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  42. Discovering Reality Feminist Perspectives on Epistemology, Metaphysics, Methodology, and Philosophy of Science /Edited by Sandra Harding and Merrill B. Hintikka. --. --. [REVIEW]Merrill B. Hintikka & Sandra G. Harding - 1983 - D. Reidel Sold and Distributed in the Usa and Canada by Kluwer Boston, C1983.
  43. Centered Assertion.Stephan Torre - 2010 - Philosophical Studies 150 (1):97-114.
    I suggest a way of extending Stalnaker’s account of assertion to allow for centered content. In formulating his account, Stalnaker takes the content of assertion to be uncentered propositions: entities that are evaluated for truth at a possible world. I argue that the content of assertion is sometimes centered: the content is evaluated for truth at something within a possible world. I consider Andy Egan’s proposal for extending Stalnaker’s account to allow for assertions with centered content. I argue that Egan’s (...)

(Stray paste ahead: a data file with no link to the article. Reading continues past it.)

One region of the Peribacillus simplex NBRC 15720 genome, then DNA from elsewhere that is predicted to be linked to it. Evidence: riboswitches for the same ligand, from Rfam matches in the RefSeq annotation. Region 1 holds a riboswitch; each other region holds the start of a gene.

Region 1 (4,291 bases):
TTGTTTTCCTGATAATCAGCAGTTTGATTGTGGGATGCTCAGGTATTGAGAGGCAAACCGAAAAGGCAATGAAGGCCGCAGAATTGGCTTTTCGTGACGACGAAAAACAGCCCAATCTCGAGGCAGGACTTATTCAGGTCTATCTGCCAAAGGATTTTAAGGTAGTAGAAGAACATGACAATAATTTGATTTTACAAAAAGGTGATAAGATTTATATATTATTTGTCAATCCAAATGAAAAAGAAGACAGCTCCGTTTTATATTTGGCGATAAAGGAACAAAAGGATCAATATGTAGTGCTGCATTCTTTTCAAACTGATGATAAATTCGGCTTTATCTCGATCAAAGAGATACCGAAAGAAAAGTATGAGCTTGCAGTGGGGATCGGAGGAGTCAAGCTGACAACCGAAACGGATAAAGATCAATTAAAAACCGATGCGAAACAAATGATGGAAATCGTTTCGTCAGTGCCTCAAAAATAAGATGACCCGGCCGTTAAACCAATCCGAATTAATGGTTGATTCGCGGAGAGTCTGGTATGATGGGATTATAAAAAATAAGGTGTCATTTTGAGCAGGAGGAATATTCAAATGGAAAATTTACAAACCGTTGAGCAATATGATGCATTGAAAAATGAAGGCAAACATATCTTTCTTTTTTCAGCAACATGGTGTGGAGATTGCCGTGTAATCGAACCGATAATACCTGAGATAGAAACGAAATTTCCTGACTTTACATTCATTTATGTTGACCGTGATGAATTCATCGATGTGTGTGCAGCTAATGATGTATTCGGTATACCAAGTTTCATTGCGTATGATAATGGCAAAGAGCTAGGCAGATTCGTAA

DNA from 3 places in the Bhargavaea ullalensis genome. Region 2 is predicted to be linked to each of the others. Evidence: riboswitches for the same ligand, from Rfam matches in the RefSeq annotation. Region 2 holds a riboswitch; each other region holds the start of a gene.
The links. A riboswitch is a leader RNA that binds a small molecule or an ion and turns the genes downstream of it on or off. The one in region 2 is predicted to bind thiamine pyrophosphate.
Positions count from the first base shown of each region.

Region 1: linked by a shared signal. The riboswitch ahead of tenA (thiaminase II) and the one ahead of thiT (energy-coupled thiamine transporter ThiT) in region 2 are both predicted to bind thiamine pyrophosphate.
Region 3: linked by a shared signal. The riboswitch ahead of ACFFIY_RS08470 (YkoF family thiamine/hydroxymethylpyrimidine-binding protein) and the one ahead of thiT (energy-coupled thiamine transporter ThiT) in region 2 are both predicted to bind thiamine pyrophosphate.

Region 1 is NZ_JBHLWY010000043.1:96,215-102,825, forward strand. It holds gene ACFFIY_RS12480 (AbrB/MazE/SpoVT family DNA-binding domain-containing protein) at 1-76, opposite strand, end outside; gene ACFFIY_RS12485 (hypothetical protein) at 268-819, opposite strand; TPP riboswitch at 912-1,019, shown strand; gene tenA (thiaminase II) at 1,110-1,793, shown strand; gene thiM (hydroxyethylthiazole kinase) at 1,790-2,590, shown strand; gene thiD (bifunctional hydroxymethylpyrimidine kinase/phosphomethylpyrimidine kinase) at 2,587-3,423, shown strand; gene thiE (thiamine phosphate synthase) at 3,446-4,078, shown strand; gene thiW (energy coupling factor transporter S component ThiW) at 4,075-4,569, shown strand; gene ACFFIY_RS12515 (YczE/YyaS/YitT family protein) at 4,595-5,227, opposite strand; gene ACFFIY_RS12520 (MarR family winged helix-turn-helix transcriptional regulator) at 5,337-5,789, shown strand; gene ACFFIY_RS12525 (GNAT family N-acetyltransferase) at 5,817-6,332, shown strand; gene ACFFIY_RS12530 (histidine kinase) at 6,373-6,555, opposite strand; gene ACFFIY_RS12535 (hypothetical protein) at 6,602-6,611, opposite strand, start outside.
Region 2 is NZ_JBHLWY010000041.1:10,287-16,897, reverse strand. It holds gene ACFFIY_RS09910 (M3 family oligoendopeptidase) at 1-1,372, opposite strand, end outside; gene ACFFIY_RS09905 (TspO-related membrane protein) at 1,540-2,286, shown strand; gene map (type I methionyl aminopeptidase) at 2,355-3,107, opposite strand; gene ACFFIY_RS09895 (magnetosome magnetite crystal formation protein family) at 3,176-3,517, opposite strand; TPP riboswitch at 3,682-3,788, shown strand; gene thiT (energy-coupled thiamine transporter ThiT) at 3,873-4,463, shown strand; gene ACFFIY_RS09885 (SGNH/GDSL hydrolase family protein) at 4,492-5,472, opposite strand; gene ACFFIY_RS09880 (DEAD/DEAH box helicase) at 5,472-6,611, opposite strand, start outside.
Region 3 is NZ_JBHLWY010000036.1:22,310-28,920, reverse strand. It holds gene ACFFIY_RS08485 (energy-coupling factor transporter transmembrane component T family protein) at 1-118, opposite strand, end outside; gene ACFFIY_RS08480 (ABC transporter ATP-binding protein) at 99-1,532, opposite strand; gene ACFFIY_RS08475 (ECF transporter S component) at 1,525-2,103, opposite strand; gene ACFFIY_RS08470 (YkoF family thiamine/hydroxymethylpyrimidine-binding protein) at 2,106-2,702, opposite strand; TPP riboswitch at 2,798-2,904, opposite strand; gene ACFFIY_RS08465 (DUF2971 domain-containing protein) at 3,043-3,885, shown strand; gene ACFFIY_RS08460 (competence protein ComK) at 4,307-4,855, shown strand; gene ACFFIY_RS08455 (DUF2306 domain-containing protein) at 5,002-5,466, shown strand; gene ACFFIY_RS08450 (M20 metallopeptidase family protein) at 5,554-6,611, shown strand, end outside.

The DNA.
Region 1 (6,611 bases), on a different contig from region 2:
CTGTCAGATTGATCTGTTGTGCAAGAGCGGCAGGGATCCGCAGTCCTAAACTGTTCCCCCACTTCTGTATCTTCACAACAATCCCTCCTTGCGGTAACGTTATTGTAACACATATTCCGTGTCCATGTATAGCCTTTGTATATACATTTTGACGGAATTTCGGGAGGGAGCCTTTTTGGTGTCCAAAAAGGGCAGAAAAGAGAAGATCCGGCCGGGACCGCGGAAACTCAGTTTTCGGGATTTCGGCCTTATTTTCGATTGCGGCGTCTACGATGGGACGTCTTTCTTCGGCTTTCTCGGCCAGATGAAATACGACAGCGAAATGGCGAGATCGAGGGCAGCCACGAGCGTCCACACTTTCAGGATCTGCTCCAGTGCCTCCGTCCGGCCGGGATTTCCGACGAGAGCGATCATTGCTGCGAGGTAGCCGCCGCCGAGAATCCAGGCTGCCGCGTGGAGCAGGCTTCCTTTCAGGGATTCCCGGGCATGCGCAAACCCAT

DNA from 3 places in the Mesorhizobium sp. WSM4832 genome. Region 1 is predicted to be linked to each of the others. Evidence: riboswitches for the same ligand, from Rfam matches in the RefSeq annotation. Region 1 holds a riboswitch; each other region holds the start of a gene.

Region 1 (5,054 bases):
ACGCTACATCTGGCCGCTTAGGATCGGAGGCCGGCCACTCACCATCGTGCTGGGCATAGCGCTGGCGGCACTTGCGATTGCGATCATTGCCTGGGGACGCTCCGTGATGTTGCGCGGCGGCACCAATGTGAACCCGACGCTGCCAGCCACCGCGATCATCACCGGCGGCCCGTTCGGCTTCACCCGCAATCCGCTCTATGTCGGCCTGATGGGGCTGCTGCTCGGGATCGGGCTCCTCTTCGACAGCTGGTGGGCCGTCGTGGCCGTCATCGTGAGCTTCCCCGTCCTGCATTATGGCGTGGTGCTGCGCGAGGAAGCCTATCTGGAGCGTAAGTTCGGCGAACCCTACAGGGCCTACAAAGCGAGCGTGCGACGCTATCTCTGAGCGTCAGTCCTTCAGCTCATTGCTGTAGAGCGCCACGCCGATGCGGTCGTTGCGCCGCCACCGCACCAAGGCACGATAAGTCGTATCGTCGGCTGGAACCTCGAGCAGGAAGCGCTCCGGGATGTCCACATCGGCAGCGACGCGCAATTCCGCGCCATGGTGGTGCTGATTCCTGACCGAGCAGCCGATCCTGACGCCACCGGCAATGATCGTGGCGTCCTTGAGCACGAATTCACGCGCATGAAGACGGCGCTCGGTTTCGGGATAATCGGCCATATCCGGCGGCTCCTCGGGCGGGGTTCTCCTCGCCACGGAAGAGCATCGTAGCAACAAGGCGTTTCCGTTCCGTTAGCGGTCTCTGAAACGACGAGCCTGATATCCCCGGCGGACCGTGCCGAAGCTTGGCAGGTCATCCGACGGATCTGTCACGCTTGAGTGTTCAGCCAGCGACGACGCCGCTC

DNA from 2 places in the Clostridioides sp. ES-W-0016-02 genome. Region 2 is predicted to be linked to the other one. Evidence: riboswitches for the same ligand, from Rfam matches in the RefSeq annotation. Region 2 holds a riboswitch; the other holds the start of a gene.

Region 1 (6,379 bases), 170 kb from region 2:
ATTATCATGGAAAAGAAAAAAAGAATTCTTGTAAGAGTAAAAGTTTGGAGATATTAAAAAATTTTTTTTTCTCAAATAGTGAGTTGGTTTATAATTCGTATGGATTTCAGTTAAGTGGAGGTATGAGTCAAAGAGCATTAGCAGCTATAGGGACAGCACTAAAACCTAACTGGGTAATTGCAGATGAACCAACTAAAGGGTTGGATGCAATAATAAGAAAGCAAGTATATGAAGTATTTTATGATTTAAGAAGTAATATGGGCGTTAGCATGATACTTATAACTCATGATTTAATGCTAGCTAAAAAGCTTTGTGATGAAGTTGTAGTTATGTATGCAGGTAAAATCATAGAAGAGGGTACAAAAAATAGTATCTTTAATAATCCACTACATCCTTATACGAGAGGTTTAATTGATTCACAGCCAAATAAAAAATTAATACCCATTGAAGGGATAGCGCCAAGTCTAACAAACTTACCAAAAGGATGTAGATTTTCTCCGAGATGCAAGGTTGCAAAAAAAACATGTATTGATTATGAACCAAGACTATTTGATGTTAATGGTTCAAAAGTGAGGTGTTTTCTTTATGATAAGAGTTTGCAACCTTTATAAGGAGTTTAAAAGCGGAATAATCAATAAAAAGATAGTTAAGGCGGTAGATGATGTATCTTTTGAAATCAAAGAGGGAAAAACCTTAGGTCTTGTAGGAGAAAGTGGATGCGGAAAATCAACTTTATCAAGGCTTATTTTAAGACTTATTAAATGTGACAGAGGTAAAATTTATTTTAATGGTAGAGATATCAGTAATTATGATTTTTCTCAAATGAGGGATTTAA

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  44. What is Special About De Se Attitudes?Stephan Torre & Clas Weber - 2021 - In Stephen Biggs & Heimir Geirsson (eds.), The Routledge Handbook of Linguistic Reference. Routledge. pp. 464-481.
    De se attitudes seem to play a special role in action and cognition. This raises a challenge to the traditional way in which mental attitudes have been understood. In this chapter, we review the case for thinking that de se attitudes require special theoretical treatment and discuss various ways in which the traditional theory can be modified to accommodate de se attitudes.
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  45. The Open Future.Stephan Torre - 2011 - Philosophy Compass 6 (5):360-373.